Why narratives?Posted: June 21, 2012
As far as introducing a blog, I’m of the opinion that explaining what it’s about is the best place to start. I grew up in a Martin-loving household and so, as a teenager, I heard many times that he would be a great Prime Minister. With my family and extended family, politics was always part of the conversation. The 2004 elections was the first time I voted (for Peter Miliken, the former Speaker of the House, a fact I am quite proud of). While I was dismayed with the result of the general election, I was not overly concerned. The Liberal government I had grown up with was relatively intact and the NDP was there to offer them the leftward push they sometimes needed to enact their more progressive legislation. All in all, there was no real cause for consternation.
In 2006, I watched the Liberal government fall. Minority governments tend not to last, but what was surprising was that the NDP had supported the Conservatives in bringing down the government. I was attending York University at the time and voted for Judy Sgro (MP, York West). This time, the election results were a bit more concerning. Stephen Harper, the new Prime Minister, was the former head of the National Citizens’ Coalition, an organization that I understood to have been founded to dismantle health care, primarily, with the larger goal of dismantling as much of our social safety net as possible. How he had been elected with that background was beyond me.
In 2008, I voted for Lui Temelkovski (former MP, Oak Ridges-Markham). He lost the election by 545 votes. My grandfather had helped put up signs for him and I just happened to be visiting when it was time to take them down. We rounded them up and then went to return them to Lui. When we got there, Lui invited us into his home for a cup of coffee. There, I met an intelligent, affable and principled man. I was disappointed that he had lost and became much more so after meeting him. I decided to get involved.
Over the next three years, I helped out when I could: making calls, knocking on doors and putting up signs. We were determined to take back the riding in the next election. That did not happen, unfortunately; the Conservatives crushed us, increasing their vote total significantly.
In 2008, I was upset I hadn’t done enough when I had the chance. In 2011, I was left wondering what I could do. Political work seemed, quite frankly, pointless when a party could get placeholder candidates elected, like the NDP did in Quebec. They hadn’t knocked on doors, recruited volunteers or solicited donations. Based on a handful of polls showing that Quebec, overall, had a favourable view of the NDP after the debate, the entire election shifted. My attention turned to the media.
In my opinion, elections are won and lost based on the portrayal of our political parties in the media. Our democracy is designed to include a free press to act as a counterbalance; it should provide commentary, analysis and investigation. It is a subject of occasional lamentation by members of our media that the press has devolved into a kind of political scorekeeper. Rather than investigate and discuss the relative platforms of the parties, the media is generally more occupied with speculating on how each party’s policy will be received and on how many political points their actions might cost them. Commentary we are privy to is generally unbalanced and partisan, or worse, it is assumed to be and ignored.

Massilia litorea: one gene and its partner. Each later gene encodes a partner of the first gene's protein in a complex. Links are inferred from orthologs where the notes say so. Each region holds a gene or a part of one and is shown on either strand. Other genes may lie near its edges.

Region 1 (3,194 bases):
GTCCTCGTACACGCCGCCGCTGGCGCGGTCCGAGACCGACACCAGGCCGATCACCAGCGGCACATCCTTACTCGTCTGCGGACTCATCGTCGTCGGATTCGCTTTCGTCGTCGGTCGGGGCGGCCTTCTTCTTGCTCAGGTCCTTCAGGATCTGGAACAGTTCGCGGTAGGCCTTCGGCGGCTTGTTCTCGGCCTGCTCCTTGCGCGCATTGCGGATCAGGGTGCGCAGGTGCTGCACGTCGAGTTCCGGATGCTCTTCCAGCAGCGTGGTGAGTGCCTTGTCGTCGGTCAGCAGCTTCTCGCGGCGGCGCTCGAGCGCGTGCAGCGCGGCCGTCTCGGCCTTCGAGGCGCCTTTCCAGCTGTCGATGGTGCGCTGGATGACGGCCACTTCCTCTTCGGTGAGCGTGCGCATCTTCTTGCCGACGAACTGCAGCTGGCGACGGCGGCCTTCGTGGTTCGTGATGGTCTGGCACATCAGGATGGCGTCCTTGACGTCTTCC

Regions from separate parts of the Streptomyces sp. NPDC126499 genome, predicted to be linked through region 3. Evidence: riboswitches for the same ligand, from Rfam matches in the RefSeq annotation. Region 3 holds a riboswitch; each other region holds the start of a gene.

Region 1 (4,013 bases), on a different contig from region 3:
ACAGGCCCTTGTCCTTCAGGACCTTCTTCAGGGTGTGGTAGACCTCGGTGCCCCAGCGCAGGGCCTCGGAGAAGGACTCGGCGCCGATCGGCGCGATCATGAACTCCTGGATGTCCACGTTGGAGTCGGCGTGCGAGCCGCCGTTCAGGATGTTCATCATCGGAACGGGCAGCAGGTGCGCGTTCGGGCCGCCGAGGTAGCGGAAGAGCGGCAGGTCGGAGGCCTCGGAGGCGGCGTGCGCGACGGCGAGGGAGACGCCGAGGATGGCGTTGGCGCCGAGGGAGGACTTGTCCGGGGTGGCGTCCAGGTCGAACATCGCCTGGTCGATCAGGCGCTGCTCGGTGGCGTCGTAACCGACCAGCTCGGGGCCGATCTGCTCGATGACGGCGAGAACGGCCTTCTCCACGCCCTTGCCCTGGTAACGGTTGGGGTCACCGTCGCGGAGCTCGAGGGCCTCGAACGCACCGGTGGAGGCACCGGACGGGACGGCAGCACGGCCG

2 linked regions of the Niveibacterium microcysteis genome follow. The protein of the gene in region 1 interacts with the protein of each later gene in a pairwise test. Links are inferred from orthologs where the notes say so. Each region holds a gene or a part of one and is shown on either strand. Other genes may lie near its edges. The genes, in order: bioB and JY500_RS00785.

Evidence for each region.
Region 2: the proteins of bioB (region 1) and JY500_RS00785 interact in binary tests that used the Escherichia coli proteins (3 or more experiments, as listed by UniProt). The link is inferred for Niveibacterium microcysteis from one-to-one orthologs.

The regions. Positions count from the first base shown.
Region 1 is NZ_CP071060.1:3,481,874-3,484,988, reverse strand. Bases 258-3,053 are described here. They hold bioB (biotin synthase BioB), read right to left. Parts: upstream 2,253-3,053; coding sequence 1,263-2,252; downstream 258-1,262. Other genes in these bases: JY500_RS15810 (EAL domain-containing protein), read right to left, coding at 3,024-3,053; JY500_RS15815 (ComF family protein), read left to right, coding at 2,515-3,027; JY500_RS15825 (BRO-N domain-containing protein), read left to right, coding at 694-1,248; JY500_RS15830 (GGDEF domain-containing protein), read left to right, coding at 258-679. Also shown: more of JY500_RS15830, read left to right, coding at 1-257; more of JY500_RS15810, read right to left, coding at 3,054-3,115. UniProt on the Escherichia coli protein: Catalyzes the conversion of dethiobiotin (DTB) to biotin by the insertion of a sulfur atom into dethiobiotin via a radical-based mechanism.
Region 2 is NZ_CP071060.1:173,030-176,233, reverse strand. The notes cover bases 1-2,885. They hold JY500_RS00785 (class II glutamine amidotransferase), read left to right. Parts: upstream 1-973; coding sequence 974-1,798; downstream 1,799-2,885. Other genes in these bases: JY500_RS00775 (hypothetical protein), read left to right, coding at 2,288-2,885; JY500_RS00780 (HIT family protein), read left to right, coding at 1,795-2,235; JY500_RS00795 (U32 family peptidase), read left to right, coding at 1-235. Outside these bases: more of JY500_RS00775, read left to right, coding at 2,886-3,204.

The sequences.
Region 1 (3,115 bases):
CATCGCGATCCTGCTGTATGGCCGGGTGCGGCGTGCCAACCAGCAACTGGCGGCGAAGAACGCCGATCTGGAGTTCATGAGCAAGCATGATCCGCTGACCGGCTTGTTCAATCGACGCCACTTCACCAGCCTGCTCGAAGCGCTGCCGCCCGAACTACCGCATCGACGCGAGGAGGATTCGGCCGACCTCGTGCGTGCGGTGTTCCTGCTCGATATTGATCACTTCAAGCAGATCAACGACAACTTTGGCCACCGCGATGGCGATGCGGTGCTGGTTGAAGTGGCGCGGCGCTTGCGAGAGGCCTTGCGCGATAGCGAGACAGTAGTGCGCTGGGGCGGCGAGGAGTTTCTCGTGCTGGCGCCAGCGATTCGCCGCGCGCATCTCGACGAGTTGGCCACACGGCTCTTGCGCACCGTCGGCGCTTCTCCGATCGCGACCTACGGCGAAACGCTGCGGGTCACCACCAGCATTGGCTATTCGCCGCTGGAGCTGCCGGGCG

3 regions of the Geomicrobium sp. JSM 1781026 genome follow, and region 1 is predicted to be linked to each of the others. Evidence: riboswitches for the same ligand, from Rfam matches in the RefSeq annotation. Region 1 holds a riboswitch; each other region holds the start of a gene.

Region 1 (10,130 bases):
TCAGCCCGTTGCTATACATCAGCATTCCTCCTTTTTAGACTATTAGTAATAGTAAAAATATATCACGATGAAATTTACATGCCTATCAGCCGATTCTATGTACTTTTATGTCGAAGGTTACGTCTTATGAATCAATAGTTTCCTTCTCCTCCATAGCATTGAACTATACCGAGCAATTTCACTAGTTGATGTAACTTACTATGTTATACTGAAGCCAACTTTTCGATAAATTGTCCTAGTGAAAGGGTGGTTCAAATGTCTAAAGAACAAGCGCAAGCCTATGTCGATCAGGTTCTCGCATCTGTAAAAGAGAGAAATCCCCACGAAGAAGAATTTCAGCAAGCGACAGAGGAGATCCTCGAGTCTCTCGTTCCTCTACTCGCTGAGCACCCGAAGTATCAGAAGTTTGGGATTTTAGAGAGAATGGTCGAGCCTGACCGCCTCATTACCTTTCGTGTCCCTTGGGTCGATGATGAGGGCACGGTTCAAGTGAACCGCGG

The calculation of political points is what I am most interested in. This political arithmetic is based on preconceived and generally accepted dominate narratives. A narrative might be something as simple as “Conservatives are good with money” or it could be something as specific as “Stéphane Dion is not a leader.” They are the assumptions that go into calculating one’s relative political success or failure and as long as they exist, we can only act within them. As an example, it is only in retrospect that I understand that Mr. Harper’s past leadership of the NCC is rarely discussed in the media because it has been subsumed and nullified by the “Secret Agenda” narrative (that is, “Progressives always think the PM has a secret agenda. He has proved he doesn’t so don’t talk about dismantling healthcare/abortions/gay marriage/etc.”). Paul Martin overplayed his demonization of Stephen Harper; the “Secret Agenda” narrative was born; now we can’t discuss his long-term plan for Canada. Analyzing the life cycle of a narrative, understanding how it came to be and the assumptions that support it, is the only way out of this trap.
The goal of this blog is therefore simple and quixotic. I plan to analyze, to the best of my abilities, the media narratives that I see at play in our political dialogue, with the intent of starting a new conversation about politics in Canada.